‘Kleptomaniacs’–brilliant experiment, muddled message

MANILA — Tanghalang Pilipino’s “Kleptomaniacs,” written by Layeta Bucoy and directed by Tuxqs Rutaquio, is a brilliant experiment, a socially aware original Filipino rap musical. I wish it had worked out better. I was not happy with this play, for reasons that have nothing to do with its novel format and everything to do with storytelling.

The acting is flawless, as I have come to expect from Tanghalang Pilipino. Production design and production values are similarly stellar. I was particularly happy with the stage.
Sound is a problem. When you start a play with a strident fliptop rap, it simply does not do to have the band drown out the rapper. Some of the actors’ mikes are also quite scratchy. The costumes are generally convincing, though perhaps a little too clean for slum dwellers and earthquake victims.

My main problem with this play is with the writing. As a college teacher who specializes in fiction, I can tell you that “Kleptomaniacs” has several glaring formalistic errors.
Ancient mistake

First of all, it is preachy. I hate that. The goal of a play is to convey an emotion through story; message, while important, is tangential to that. It does not do to approach your message too directly, unless you’re doing epic theater a la Bertolt Brecht. (Indeed, at its best moments, this play reminds me of “The Threepenny Opera.”)

The impetus for this play came from TP artistic director Nanding Josef’s desire to prick the consciences of our elected officials. That’s not a bad thing, but neither is it an excuse to commit the ancient mistake of telling rather than showing. It was fun to see the characters rapping cleverly at each other, but this is a play, not a rap battle. It’s not enough to simply have people in costume debating each other onstage, even if the debate takes place in brilliant fliptop rap.

As a result, the characters are shallow. Politically motivated plays are vulnerable to this; it’s tempting to turn a character into a mouthpiece. The characterization is therefore riddled with gaps.
Where did Tabo’s admirable idealism come from? What awful thing happened to Vicky to turn her into such a cynical shrew? Most importantly, what is the basis for the friendship between Ngongo and Tabo, a relationship that should have been the centerpiece of the play?

It’s nice that Ngongo loudly proclaims his faith in the main character, but where did that come from? The relationship should have been more developed, but it feels like Ngongo is shoved to the sidelines.
People in the audience giggle during his big dramatic death scene. It isn’t convincing. The play never really gains emotional potency until the scene where Tabo’s parents reject him and spit on him.

That brings us to the final problem. “Kleptomaniacs,” such a message-oriented play, delivers a message directly counter to what it hopes to espouse. The emotional message is the exact opposite of the political one—and it is emotion, not politics, that moves audiences.

Two-way street
In “Kleptomaniacs,” every single character is either a victim or a villain, and the vast majority are the latter. The love story between Vicky and Tabo, the single most perfectly executed relationship in the play, is also the most cynical; its whole purpose is to demonstrate that true love is no substitute for good sense.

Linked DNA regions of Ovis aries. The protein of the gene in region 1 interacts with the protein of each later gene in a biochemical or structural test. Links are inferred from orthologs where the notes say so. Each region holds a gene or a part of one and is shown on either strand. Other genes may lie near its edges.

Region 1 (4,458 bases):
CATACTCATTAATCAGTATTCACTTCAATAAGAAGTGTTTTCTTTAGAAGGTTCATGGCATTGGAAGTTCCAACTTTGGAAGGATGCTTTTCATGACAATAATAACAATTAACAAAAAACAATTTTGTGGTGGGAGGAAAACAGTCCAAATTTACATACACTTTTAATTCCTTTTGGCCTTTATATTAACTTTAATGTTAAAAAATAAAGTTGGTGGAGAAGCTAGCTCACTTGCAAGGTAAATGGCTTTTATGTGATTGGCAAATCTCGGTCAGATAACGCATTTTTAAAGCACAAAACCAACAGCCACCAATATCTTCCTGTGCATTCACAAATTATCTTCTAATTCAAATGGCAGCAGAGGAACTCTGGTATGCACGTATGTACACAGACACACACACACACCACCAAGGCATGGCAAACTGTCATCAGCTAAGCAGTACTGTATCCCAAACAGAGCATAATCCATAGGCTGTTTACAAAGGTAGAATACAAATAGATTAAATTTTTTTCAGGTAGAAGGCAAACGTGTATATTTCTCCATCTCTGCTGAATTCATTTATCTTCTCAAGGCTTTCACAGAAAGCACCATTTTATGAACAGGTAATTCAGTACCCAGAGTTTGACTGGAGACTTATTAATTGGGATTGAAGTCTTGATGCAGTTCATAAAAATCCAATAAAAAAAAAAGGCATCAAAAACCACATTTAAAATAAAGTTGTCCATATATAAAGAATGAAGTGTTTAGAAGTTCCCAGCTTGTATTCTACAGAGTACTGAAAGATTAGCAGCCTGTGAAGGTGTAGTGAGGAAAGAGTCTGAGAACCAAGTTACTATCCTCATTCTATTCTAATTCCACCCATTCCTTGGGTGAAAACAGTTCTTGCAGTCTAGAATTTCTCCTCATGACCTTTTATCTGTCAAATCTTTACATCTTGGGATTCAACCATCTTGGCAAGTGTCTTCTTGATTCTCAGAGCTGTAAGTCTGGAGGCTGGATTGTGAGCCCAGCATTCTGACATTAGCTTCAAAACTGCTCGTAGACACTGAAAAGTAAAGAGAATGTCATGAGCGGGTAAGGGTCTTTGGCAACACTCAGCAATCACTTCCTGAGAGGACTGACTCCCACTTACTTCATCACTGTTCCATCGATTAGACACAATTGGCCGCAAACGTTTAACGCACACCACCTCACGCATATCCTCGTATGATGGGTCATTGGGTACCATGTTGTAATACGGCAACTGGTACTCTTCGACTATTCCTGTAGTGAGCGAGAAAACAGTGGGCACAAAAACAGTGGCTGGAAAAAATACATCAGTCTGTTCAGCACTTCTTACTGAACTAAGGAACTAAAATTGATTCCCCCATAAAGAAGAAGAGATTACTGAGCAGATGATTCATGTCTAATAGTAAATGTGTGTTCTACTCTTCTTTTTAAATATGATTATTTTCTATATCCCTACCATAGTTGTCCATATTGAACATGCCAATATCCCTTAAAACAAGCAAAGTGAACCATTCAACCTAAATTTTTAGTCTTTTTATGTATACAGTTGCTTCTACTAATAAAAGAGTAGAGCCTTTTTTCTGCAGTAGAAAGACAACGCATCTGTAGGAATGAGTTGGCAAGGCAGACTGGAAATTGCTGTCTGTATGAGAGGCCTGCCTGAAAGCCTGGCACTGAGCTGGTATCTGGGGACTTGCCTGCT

Tabo’s parents lose our sympathy the moment they hit him and spit on him for not stealing on their behalf, and brilliantly demonstrate that: a) parental love is weaker than greed and despair; and b) there are certain acts of cruelty that a relationship cannot bounce back from even if you later have a complete change of heart.

The other characters are similarly ugly at heart, except of course for the ones who die. The poor people of Tabo’s village complain loudly that the government is not helping them. Yes, they are citizens and are entitled to help, but that’s a two-way street.

None of the characters show the slightest hint of citizenship. They demand help from society when they themselves have contributed nothing to society. The characters are creatively sterile. They cannot generate love or hope or anything except children they can’t afford and don’t know how to raise.

How on earth are we in the audience supposed to feel sympathy for that—for a people whose main job, it seems, is to betray and kill each other? The corrupt politician, who should have been the source of evil in the play, is reduced to an afterthought.

Thematic failings
You see the problem here? The intended message of the play is that the helpless cannot rise up without help from our institutions. The message that it delivers is that people in difficult situations inevitably devour each other and are therefore not worth helping—that we are all kleptomaniacs, deep down. This play is supposed to condemn greed, not human nature.

I want this play to succeed. It has a great premise and impressive presentation. Now I worry that its thematic failings will turn future playwrights off from producing rap musicals.
The failings of “Kleptomaniacs” have nothing to do with rap, and the brilliant actors and crew of Tanghalang Pilipino deserve better than to be turned into mouthpieces for muddled political messages. We have our elected officials for that.

Tanghalang Pilipino’s “Kleptomaniacs” runs until July 27 at Tanghalang Aurelio Tolentino (Little Theater), CCP. Call 8321125 loc. 1620/1621, 2183791, 0917-7500107, 0918-9593949; or TicketWorld at 8919999. Inquirer/Mindanao Post


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